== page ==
Understanding Conductive Keratoplasty


Conductive Keratoplasty

Conductive Keratoplasty (CK) can improve your near vision
allowing you to see clearly like you could 10 years ago

It seems to happen overnight. You suddenly can’t read a menu
see your alarm clock or review the scores on your golf card. Rest assured
you’re not alone. Millions of baby boomers like you are losing their near vision as part of the natural aging process.

Why The Loss of Near Vision With Age?

When we turn 40
our eyes begin losing their ability to easily focus on near objects. This can be the result of two different conditions:

  • Presbyopia: when the lens in the eye loses flexibility because of age. This causes problems in the way our eyes focus light. Most people over age 40 and everyone over age 50 suffer from this condition.
  • Farsightedness (hyperopia): when the surface of the eye (cornea) is too flat changing the way our eye focuses light. Young eyes are often strong enough to compensate which is why it may only be a problem after age 40.

Turn Back The Clock On Your Vision

Conductive Keratoplasty (CK) can improve your near vision allowing you to see clearly like you could 10 years ago. It’s an exciting advancement in vision correction because it is a simple
painless procedure that uses radiofrequency (RF) energy instead of a laser.

  • No cutting — Helps minimize side effects and speed recovery
  • Convenient — Your doctor performs the procedure in his or her office
  • Safe — The only FDA-approved technology used to improve near vision in those over 40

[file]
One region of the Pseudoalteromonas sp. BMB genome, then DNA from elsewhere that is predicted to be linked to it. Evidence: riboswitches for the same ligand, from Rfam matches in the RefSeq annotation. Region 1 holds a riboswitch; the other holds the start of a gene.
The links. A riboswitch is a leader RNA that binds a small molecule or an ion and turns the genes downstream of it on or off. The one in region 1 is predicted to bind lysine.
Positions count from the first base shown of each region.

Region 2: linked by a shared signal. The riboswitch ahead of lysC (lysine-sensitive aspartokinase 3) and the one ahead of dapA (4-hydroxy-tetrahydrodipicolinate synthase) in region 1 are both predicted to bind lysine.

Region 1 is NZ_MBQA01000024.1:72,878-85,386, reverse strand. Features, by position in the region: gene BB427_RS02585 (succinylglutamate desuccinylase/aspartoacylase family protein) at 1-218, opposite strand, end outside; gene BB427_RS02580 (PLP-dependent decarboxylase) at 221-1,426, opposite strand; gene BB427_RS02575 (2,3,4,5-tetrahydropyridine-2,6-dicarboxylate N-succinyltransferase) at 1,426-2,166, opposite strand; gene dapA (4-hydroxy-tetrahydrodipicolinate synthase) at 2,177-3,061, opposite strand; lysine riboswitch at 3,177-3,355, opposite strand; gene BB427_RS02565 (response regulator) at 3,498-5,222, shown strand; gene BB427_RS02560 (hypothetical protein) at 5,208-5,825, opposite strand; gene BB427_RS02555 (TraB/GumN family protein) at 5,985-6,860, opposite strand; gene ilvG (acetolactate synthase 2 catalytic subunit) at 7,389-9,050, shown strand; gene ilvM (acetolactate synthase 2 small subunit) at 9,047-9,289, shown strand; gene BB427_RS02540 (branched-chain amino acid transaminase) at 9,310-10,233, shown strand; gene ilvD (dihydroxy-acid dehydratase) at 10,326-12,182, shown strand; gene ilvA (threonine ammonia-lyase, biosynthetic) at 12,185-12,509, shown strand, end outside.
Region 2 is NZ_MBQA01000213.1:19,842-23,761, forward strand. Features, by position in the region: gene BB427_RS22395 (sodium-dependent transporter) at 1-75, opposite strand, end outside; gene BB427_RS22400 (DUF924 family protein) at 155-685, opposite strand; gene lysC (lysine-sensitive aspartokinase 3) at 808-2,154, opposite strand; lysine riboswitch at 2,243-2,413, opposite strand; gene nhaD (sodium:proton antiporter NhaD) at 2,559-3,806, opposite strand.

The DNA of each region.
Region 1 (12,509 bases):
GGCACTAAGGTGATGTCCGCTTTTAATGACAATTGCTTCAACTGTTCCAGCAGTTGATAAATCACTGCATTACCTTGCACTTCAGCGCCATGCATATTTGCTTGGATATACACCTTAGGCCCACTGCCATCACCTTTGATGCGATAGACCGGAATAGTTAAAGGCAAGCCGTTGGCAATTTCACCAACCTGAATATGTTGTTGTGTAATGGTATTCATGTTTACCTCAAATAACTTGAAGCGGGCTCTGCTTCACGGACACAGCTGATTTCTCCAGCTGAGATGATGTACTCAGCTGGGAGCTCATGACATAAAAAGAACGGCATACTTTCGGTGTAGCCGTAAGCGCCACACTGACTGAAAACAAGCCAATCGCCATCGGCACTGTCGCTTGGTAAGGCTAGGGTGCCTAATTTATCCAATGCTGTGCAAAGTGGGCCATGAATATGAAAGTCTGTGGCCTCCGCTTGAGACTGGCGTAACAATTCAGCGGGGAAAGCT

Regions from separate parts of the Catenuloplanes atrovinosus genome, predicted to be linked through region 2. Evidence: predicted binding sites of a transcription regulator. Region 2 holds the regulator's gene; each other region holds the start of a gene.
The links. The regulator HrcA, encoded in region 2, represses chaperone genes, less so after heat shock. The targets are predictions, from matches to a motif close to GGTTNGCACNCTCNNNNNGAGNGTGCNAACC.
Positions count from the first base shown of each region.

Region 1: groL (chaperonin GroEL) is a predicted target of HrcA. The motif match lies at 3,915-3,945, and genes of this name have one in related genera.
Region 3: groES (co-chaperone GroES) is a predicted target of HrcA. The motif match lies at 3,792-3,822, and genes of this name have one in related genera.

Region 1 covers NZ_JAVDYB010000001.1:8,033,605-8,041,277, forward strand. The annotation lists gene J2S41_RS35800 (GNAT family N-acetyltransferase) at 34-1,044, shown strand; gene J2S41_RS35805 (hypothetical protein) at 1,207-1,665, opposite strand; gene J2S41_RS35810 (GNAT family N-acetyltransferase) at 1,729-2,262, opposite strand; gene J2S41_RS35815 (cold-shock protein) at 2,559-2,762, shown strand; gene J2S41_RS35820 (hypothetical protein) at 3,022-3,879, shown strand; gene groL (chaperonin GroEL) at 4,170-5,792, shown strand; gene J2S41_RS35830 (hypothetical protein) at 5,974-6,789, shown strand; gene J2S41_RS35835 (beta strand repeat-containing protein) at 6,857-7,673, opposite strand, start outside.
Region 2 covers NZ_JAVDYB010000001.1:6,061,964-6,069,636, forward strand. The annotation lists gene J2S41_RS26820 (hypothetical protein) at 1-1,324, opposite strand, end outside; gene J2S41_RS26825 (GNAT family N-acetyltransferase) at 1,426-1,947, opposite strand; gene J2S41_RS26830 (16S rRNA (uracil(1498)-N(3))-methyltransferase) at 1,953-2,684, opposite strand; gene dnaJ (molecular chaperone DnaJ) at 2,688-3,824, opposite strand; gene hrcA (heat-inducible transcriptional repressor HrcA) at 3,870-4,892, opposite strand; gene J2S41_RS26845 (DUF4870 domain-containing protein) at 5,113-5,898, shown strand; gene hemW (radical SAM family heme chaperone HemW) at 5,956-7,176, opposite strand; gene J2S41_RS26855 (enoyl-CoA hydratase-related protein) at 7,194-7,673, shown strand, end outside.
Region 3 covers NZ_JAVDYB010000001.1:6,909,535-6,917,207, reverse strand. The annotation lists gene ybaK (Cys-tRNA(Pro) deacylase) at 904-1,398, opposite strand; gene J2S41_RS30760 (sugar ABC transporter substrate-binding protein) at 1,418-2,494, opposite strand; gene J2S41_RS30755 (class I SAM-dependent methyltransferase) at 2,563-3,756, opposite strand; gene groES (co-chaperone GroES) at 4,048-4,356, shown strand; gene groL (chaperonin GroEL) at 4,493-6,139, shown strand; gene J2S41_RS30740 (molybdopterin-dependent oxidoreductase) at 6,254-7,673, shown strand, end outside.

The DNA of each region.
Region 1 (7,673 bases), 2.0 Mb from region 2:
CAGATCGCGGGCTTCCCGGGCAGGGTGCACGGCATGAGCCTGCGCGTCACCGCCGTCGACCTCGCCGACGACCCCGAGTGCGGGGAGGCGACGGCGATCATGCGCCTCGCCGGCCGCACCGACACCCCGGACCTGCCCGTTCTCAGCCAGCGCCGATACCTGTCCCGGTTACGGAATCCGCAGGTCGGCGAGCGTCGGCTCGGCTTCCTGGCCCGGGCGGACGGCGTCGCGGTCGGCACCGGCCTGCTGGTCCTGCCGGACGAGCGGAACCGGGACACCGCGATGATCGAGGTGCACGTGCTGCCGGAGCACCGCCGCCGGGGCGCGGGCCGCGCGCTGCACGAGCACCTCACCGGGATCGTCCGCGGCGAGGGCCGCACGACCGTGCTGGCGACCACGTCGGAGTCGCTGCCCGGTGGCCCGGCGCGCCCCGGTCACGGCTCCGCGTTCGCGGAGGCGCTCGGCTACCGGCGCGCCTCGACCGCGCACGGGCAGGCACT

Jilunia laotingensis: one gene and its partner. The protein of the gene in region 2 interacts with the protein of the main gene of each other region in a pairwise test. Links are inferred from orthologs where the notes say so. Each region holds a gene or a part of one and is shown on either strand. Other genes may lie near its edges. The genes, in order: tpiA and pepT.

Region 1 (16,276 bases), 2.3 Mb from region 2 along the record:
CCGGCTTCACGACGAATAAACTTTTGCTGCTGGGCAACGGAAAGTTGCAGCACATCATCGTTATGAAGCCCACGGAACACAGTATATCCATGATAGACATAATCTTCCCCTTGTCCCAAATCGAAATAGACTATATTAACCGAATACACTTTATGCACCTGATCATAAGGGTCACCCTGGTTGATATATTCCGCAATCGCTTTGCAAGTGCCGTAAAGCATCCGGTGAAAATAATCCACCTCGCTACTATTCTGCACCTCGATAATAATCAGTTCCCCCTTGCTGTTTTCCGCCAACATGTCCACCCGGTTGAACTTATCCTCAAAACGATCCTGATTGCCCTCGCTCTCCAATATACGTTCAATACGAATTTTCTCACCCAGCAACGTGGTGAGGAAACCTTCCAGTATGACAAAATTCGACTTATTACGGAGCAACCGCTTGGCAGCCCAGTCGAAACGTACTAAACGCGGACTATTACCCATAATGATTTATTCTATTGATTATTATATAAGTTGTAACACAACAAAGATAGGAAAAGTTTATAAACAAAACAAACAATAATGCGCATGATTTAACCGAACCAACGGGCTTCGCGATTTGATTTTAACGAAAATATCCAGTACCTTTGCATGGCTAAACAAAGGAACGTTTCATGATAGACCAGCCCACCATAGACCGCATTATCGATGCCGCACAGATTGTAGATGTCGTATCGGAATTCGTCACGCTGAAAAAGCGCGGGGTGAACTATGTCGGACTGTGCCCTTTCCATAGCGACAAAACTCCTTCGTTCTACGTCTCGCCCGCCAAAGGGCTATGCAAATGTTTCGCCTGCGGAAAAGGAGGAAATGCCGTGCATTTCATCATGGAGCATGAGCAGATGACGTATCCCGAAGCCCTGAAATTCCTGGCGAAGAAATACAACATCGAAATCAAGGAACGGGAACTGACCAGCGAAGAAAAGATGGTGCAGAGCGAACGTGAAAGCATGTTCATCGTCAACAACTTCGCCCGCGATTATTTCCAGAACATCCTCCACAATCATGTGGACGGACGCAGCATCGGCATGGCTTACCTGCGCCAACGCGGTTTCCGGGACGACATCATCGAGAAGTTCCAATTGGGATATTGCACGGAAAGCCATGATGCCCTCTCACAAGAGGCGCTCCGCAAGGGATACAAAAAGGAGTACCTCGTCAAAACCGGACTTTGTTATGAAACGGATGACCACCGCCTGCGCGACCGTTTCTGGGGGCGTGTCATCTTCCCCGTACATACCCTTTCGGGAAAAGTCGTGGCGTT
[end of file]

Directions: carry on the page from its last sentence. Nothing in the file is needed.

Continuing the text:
• Fast and easy — Takes only 3 to 5 minutes and is virtually painless

How CK Works

CK can change how the eye focuses light by reshaping the surface of your eye (cornea). When the shape is changed light can be refocused on the correct part of your eye (retina). To produce this reshaping CK uses the controlled release of RF energy to heat and shrink corneal tissue. This steepens the cornea and allows light to properly focus on the retina again
improving near vision.

Is CK Right For You?

CK is intended for people over 40 years of age who want to improve their near vision. If you are over the age of 40 had great vision your whole life and now struggle with reading glasses
you may be a candidate for CK. Other criteria include:

  • No significant changes in your vision for 1 year
  • No chronic eye disorders
  • Not pregnant or nursing
  • No chronic illness or disease

What To Expect During The CK Procedure

Once your doctor has determined that you are a candidate for CK your cornea will be mapped to determine its current and individual shape. This will be used to plan the procedure and measure results. Before the procedure the only requirements are to not wear contact lenses up to three weeks prior to surgery and on the day of surgery do not wear makeup. You will also need to arrange transportation to and from your doctor’s office. The procedure itself is fast simple and painless:

  • Numbing (anesthetic) eye drops are applied
  • Treatment pattern is imprinted with rinse-away dye
  • A hair-thin probe is used to apply RF energy in a circular pattern to shrink the corneal tissue.

This pattern is applied in the periphery of your cornea and therefore minimizes interference with your line of vision (i.e.pupil). A device called a “speculum” holds your eye open during the procedure.

After the procedure you may elect to wear dark glasses. There is generally no need to wear a patch. As with other vision procedures you will probably experience some discomfort and light sensitivity for a few days. Vision generally begins improving in about a week s time. As with other procedures
the level of improved vision may be temporary. While CK can turn back the clock on your vision
it cannot stop the clock entirely.

Risks and Complications

CK is associated with a nominal amount of surgery-related complications. Some people who have had CK have experienced side effects that have impaired their vision for a few days after the procedure. Although these risks are relatively rare they should be taken into consideration by anyone considering the CK procedure. Some side effects include:

  • Discomfort and/or foreign body sensation
  • Glare
  • Halos
  • Overcorrection
  • Tearing

Your doctor will determine your specific vision problem and whether

CK is right for you. With this knowledge in hand
you can better evaluate your options.